3.5 stars (R.S.)

Great Hills, Lakeline, Lincoln, Northcross, Riverside, Westgate

New Review


D: Alessandro de Gaetano; with Judy Tenuta, Paul Denniston, Jason Terisi, Jordan Roberts, Bill Ingraham. (Not Rated, 103 min.)

And here I thought everybody had forgotten about comedian Judy Tenuta. Boy, was I wrong. This alternately hilarious and annoying take on sexual stereotypes gives the brash, unrelentingly loud Tenuta ("Pigs!") top billing (the press kit even goes so far as to label her "The Star"), although the film actually belongs to male lead Paul Denniston, a wonderfully nuanced comic actor from the Chicago area. In portraying the character of Matt Grabowski, Denniston uses the audience's preconceived notions about sexual politics to his advantage, both humorously and otherwise. Butch Camp follows the somewhat meek Grabowski as he struggles to assert himself in a world of crass, boisterous breeders. Grabowski is hooked on the notion of true love yet disdainful of the one night stand that his friend Danny (Ingraham) tries to set him up with. Grabowski, instead, gravitates toward more sensitive prospects, only to find, time and again, his tender romantic hopes dashed and bed mockingly devoid of true companionship. It's a tale anyone can relate to, queer, straight, or otherwise, but de Gaetano pulls a comic U-turn when he has the beleaguered Grabowski enlist in Butch Camp, a sort of neo-fascist assertiveness-training seminar by way of boot camp overseen by the dominatrix Samantha Rottweiler (Tenuta). As mentioned above, Tenuta's role is secondary: she performs offshoots of her stage act and berates her whimpering charges to go out there and kick some breeder butt ("Bash or be bashed!"). As a message of gay empowerment, this may not be the right tack to take in the real world, but then Butch Camp bears little resemblance to the world as we know it; it's an extreme comic fantasy riff on a genuinely emotional subject, but above all, this is comedy of the most bizarre, laugh-out-loud order. While de Gaetano's script sometimes wanders into the realm of the puerile, Denniston and a talented supporting cast make the most of some of the most inspired comic set-pieces I've seen in a long time. Far surpassing mainstream gay comedies like The Birdcage and Kiss Me Guido in terms of outright, silly fun, Butch Camp tackles a tough subject with wacky aplomb. Surprisingly touching at times and consistently funny, de Gaetano's film is a hopelessly romantic comedy no matter what your sexual proclivities may be. (10/3/97)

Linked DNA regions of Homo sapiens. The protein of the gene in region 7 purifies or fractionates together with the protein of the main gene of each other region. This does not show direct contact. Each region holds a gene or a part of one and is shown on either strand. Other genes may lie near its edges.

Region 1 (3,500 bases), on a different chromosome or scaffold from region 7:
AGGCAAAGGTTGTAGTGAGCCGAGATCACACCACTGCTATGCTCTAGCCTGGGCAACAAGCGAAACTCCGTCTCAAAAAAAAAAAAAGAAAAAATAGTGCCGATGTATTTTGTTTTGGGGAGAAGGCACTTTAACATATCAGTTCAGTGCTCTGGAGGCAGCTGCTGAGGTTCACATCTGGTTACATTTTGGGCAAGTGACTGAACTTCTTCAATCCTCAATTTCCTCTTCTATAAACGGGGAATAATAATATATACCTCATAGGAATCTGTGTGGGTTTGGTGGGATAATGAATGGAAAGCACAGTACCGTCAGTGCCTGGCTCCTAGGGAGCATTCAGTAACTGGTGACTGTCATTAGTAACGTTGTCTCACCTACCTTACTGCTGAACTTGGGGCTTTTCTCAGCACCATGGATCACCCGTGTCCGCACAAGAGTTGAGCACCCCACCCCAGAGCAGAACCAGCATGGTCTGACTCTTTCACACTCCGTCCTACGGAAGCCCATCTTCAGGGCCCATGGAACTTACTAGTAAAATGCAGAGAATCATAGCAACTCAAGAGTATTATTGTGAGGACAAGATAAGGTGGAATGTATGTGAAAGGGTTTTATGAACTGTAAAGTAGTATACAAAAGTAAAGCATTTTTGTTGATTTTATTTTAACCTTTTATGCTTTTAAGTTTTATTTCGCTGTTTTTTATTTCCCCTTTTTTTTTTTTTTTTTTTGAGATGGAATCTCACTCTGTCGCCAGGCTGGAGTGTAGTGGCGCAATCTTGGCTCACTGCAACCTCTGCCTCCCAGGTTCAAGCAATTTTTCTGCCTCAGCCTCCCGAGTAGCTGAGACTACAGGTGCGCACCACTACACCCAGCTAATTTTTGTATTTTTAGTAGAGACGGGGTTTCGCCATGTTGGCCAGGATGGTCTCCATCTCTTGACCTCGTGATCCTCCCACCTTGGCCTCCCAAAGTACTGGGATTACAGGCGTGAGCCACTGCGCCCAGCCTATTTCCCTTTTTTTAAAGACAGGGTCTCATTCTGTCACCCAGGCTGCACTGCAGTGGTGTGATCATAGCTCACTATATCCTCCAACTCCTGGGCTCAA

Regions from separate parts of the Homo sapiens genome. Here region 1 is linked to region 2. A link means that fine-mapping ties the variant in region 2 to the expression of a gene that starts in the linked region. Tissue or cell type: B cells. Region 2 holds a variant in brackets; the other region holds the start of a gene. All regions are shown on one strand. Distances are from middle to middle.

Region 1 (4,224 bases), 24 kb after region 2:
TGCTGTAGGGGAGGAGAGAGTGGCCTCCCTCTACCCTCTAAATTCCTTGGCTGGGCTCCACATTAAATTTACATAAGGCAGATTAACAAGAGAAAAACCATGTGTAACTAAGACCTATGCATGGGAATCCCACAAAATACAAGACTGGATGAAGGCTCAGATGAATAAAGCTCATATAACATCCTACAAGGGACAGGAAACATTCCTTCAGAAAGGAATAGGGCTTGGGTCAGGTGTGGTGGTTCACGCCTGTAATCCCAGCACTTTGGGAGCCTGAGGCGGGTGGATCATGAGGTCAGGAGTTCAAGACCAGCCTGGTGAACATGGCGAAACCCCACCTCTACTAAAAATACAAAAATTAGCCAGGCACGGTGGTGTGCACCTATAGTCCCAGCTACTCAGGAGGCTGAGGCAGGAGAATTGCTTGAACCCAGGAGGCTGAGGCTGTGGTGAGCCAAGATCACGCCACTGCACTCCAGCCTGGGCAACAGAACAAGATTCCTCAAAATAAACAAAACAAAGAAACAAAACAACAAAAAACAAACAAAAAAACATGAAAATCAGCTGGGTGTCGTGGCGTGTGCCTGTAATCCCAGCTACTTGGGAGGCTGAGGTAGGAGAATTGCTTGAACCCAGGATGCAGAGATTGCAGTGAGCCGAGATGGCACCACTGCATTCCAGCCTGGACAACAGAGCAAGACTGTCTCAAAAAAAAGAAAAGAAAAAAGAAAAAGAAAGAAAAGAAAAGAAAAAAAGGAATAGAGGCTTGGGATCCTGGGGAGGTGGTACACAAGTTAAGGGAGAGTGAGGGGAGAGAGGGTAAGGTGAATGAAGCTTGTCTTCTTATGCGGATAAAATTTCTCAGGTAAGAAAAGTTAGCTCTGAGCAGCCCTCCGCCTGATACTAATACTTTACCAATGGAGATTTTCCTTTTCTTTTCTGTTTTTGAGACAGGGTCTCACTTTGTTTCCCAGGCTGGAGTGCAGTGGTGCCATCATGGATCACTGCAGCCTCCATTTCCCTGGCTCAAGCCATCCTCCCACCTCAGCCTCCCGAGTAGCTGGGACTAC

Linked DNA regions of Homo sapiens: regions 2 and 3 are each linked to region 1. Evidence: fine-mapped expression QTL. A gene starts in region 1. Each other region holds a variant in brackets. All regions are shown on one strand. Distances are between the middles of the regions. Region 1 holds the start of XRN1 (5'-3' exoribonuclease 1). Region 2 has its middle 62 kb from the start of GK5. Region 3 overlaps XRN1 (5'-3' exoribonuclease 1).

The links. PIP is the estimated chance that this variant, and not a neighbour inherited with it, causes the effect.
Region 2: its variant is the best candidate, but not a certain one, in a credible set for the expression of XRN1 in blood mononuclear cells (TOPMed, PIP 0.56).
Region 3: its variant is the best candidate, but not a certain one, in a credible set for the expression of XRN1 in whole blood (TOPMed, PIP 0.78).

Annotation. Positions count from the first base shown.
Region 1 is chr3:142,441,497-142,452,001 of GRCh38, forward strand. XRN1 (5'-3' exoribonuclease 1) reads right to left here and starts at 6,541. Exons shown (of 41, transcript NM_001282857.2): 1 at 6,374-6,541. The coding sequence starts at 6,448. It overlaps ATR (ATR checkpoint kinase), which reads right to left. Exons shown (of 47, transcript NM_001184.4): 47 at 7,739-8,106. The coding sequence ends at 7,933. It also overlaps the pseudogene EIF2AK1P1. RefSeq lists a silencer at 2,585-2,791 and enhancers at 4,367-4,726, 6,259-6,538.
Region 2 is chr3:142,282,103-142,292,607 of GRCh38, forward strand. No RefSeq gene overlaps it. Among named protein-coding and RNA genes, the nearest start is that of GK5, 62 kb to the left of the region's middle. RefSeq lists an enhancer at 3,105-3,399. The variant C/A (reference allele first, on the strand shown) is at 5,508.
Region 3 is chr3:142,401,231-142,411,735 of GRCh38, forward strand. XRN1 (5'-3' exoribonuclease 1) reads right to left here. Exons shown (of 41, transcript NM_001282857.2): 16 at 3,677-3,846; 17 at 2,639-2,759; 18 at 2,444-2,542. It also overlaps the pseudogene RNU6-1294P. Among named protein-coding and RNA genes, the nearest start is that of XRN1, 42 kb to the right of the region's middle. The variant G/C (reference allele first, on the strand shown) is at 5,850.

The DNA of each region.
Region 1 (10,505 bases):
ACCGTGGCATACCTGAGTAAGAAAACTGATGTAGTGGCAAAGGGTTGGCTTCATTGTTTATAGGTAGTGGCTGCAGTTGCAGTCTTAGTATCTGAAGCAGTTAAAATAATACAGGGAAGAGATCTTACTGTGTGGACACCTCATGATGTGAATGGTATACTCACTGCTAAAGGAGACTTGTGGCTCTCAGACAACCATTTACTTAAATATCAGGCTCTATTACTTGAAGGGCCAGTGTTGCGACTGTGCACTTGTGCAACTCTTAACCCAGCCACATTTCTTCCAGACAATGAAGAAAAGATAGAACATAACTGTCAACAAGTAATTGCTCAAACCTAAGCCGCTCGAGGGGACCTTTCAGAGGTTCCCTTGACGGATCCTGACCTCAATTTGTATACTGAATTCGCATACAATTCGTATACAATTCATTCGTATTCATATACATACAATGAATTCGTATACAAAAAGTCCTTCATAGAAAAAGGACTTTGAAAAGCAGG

3.0 stars (M.S.)



D: Gary Fleder; with Morgan Freeman, Ashley Judd, Cary Elwes, Tony Goldwyn. (R, 117 min.)